WASHINGTON - Over 37 million people were living as refugees from conflict or persecution at the end of 2007, marking the second straight year of increases after a five-year decline, said a concerned UN Refugee Agency (UNHCR) this week.
"We are now faced with a complex mix of global challenges that could threaten even more forced displacement in the future," said the UN's High Commissioner for Refugees Antonio Guterres. "They range from multiple new conflict-related emergencies in world hotspots to bad governance, climate-induced environmental degradation that increases competition for scarce resources, and extreme price hikes that have hit the poor the hardest and are generating instability in many places."
The number of refugees and internally displaced people (IDPs) being supported by the UNHCR rose 2.5 million last year, spurred largely by instability in Iraq. Colombia, Iraq, the Democratic Republic of Congo, and Uganda have the highest number of people displaced within their own country.
"Much of the increase in refugees in 2007 was a result of the volatile situation in Iraq," said the UNHCR in its annual survey of "Global Trends," released ahead of World Refugee Day Friday. "The top refugee-hosting countries in 2007 included Pakistan, Syria, Iran, Germany, and Jordan," the agency noted.
Top destination countries for those seeking permanent asylum from their home countries were the United States, South Africa, Sweden, France, the United Kingdom, Canada, and Greece.
When it began work in 1951, the UNHCR's mandate was limited to finding solutions for the world's refugees. In recent decades, however, it has also been tasked to work with other UN agencies to help IDPs and other groups "of concern," including people with no defined nationality -- known as stateless people -- as well as asylum seekers, returned refugees, and IDPs who have returned home.
Despite the increases, not all of the report's findings were negative. Some 731,000 refugees and over 2 million IDPs were able to return home last year.
Guterres released the report Tuesday in Trafalgar Square as part of the kick off of events leading up to World Refugee Day. The Square was turned into a refugee camp for a day to highlight the plight of hundreds of thousands of people displaced by conflict in Sudan's Darfur region.
The UNHCR will recreate refugee camps in 20 capitals around the world as well as host film festivals, photography exhibitions, concerts, lectures, and panel discussions led by non-governmental organizations (NGOs), UN Goodwill Ambassadors, and refugees themselves.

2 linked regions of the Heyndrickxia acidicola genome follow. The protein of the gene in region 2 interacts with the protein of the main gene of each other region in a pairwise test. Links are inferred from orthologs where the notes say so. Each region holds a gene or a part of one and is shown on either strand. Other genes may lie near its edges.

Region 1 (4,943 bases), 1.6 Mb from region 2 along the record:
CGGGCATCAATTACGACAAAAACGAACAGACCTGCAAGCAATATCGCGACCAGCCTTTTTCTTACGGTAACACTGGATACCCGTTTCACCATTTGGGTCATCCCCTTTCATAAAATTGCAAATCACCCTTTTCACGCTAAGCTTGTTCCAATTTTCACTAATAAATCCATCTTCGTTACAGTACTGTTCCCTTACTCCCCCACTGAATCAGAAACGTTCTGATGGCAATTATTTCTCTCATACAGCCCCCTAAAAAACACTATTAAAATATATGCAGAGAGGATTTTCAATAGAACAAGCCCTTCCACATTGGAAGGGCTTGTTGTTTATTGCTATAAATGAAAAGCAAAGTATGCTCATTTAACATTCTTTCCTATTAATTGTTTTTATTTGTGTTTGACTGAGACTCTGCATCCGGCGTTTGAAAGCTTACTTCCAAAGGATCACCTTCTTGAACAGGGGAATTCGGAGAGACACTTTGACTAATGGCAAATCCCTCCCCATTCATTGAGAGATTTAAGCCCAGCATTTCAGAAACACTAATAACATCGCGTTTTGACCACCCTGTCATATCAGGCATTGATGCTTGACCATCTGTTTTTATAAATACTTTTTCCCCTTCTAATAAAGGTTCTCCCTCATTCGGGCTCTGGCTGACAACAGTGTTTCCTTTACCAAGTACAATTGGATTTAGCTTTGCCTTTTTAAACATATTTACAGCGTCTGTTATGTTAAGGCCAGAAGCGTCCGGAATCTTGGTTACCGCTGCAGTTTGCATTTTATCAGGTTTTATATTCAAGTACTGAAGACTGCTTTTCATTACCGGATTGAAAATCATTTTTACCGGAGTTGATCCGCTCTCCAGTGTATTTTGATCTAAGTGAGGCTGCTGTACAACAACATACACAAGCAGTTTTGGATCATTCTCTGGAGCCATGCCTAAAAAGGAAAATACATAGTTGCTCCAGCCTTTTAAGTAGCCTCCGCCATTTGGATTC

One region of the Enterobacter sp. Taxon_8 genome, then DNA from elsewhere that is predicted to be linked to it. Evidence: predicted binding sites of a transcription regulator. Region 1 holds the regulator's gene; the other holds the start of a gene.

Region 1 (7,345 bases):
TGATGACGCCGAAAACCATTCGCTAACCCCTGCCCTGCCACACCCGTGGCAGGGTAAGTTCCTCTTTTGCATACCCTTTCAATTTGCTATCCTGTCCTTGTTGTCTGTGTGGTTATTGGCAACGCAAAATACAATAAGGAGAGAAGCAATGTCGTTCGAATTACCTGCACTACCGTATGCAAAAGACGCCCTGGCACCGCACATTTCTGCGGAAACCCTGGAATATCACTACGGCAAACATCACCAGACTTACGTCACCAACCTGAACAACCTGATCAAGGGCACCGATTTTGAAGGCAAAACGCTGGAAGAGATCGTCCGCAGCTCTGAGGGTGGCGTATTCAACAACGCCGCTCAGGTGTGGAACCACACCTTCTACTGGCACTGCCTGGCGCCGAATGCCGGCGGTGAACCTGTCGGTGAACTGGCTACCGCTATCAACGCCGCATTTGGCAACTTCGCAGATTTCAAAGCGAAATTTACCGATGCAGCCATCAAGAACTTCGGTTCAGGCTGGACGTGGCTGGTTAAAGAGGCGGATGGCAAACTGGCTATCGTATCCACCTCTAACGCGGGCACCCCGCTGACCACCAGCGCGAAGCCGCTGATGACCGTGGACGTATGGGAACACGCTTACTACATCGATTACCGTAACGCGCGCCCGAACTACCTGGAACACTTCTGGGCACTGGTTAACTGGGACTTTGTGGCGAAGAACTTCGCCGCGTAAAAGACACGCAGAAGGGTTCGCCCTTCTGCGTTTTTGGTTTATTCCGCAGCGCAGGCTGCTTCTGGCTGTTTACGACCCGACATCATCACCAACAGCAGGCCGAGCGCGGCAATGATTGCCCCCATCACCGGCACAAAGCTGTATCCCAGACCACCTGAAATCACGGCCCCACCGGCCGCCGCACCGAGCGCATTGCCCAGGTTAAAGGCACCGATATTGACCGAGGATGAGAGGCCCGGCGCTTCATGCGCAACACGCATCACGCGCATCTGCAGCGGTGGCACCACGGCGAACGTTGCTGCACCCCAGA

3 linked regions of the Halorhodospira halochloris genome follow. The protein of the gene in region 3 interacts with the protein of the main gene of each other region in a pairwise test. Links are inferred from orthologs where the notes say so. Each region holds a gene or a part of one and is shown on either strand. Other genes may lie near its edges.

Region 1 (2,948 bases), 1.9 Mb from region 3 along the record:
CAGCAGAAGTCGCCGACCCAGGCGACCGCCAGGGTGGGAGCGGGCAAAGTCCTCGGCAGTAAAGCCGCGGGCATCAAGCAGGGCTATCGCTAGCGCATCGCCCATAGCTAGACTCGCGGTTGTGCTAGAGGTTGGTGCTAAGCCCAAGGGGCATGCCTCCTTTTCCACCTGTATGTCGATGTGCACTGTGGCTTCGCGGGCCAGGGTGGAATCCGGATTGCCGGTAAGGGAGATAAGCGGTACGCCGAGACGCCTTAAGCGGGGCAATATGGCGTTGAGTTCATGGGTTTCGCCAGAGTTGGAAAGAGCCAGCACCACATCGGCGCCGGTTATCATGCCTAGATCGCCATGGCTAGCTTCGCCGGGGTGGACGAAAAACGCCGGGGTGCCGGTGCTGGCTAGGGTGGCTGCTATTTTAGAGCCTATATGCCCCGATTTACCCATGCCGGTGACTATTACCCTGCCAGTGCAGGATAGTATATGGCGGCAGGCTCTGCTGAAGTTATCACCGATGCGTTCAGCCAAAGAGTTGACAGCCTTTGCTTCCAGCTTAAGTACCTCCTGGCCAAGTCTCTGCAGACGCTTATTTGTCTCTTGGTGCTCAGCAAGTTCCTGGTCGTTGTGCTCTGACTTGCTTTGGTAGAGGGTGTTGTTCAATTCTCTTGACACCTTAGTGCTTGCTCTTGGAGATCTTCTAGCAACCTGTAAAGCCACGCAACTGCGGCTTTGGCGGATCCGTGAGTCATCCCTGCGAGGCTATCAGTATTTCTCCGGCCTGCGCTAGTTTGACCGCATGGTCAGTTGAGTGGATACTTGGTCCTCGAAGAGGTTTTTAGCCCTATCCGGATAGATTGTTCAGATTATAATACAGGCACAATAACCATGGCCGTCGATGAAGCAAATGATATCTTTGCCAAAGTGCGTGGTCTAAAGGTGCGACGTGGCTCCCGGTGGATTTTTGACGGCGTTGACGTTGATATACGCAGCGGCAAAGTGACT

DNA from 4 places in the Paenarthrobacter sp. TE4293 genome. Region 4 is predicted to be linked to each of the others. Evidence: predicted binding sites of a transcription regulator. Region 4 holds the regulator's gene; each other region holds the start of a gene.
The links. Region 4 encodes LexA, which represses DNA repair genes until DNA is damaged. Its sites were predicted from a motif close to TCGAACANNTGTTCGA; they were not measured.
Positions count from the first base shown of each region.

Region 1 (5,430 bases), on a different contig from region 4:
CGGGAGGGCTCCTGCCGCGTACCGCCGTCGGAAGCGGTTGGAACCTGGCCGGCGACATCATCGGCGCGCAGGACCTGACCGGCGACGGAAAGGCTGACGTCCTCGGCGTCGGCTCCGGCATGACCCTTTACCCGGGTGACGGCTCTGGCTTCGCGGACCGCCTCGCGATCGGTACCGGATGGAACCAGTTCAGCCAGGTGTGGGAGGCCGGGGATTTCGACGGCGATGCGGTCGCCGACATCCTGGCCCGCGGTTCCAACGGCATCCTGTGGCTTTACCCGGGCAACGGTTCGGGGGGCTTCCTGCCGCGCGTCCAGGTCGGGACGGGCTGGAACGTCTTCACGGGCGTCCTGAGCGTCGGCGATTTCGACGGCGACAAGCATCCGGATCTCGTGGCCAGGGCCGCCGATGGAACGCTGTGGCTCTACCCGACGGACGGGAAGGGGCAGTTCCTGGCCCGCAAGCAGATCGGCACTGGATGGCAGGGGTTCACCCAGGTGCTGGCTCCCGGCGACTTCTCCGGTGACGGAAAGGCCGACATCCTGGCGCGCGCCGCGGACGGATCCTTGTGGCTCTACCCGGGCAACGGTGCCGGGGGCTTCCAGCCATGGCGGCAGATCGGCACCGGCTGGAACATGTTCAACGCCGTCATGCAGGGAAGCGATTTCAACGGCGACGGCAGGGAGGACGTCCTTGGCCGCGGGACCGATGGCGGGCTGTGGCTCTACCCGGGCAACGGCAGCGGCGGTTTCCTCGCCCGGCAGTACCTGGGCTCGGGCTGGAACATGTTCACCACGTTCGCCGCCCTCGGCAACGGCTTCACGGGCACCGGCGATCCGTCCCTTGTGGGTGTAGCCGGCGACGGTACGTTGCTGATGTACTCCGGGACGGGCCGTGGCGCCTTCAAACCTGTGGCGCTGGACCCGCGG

"Aside from these showcase events aimed at raising money and awareness in major cities and donor nations, more modest but equally enthusiastic events are planned at refugee camps and settlements for internally displaced people."
In keeping with the "Protection" theme of the year, the Roman Colosseum will be illuminated each night throughout the week with the UNHCR logo and the statement: "Protecting refugees is a duty. Being protected is a right."
Hong Kong, Mexico, Poland, and Japan will host film festivals, while India will be running a clothing drive and a free health camp for refugees.
Education will also be an important theme in Spain, where the UNHCR will launch a multi-lingual version of an interactive Web-based game, "Against All Odds," and Timor Leste, where university students in the world's youngest nation will be given free Internet access for the week.
Many events throughout Africa will be more somber. Tolerance and protection are being emphasized in South Africa, where participants in the celebrations are asked to wear an item of black clothing in remembrance of those killed during the recent xenophobic violence.
Rising food prices in Eritrea caused the UNHCR to postpone events and spend the funds to feed refugees instead.
Click here for more from the UNHCR on World Refugee Day events around the globe.
Refugee support groups are also redoubling efforts to raise awareness and money this week. The International Rescue Committee's Voices from the Field blog is spotlighting refugees at the Kakuma camp in northern Kenya, which is home to more than 50,000 people from Sudan, Somalia, Uganda, and other nearby countries.
One of them, Pierrot Mugaruka, escaped to Kakuma from Burundi eight years ago. Now he is studying English and promoting HIV awareness to others in the camp.
In honor of the plight faced by African refugees, the advocacy group Refugees International is accepting donations -- with each donation to be doubled -- to support refugees in Chad. Visitors to the group's Web site can also view a slideshow about the lives of Darfuri women in camps in Chad.
© 2008 One World